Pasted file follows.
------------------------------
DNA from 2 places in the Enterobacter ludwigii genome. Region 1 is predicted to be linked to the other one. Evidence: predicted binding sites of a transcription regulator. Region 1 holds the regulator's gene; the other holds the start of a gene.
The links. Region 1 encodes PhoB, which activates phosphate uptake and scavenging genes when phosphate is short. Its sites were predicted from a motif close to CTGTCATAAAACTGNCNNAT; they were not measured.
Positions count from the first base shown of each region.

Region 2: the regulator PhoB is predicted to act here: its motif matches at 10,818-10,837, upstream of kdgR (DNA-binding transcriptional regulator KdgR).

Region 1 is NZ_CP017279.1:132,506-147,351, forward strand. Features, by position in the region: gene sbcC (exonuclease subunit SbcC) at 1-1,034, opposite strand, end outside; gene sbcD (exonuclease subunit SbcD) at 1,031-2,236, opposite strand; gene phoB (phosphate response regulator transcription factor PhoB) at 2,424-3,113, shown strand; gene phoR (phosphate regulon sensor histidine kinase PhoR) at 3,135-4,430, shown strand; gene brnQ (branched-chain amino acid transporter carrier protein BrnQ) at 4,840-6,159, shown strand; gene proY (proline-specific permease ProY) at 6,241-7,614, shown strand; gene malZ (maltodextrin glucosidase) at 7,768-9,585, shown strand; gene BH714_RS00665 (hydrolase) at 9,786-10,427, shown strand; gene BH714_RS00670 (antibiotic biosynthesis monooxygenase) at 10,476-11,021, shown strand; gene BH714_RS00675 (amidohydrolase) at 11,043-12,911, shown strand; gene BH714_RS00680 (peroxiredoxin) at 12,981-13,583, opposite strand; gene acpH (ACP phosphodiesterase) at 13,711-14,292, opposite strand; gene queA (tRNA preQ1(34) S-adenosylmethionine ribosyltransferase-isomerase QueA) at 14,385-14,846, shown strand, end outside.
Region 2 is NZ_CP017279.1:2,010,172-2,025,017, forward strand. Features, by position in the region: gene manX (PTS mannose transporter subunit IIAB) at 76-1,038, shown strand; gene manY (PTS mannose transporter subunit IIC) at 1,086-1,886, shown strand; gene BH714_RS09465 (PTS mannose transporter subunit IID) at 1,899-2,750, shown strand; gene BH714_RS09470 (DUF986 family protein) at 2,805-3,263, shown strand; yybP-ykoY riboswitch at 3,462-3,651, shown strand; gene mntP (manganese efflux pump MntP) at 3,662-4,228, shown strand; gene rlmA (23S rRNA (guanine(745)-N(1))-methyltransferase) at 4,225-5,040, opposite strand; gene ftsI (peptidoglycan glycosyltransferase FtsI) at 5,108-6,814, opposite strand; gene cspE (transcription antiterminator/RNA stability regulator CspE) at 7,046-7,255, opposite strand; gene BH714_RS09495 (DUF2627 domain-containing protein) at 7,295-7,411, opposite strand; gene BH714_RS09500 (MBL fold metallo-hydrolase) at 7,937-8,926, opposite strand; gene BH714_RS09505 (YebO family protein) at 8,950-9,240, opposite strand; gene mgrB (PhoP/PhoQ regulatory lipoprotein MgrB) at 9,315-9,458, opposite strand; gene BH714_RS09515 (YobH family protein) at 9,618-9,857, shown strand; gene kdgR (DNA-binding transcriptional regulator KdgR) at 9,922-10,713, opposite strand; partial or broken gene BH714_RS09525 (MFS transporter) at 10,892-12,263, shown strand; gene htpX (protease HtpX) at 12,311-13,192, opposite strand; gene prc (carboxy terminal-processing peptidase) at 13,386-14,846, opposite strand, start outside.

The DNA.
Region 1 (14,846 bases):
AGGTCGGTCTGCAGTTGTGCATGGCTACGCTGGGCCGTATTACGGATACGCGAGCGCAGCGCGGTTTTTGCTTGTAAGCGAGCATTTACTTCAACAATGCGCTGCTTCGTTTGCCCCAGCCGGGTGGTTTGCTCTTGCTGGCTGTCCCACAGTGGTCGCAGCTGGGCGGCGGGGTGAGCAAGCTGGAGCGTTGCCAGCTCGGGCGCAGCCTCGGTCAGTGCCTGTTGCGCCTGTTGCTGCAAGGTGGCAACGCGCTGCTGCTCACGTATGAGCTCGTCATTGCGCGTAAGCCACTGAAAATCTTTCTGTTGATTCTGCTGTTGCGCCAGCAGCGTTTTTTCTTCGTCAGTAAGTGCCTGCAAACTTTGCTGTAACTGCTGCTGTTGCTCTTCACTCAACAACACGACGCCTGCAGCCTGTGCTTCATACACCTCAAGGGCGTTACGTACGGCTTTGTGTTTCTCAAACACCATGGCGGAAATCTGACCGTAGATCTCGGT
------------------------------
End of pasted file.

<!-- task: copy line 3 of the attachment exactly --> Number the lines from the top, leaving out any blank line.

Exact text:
Positions count from the first base shown of each region.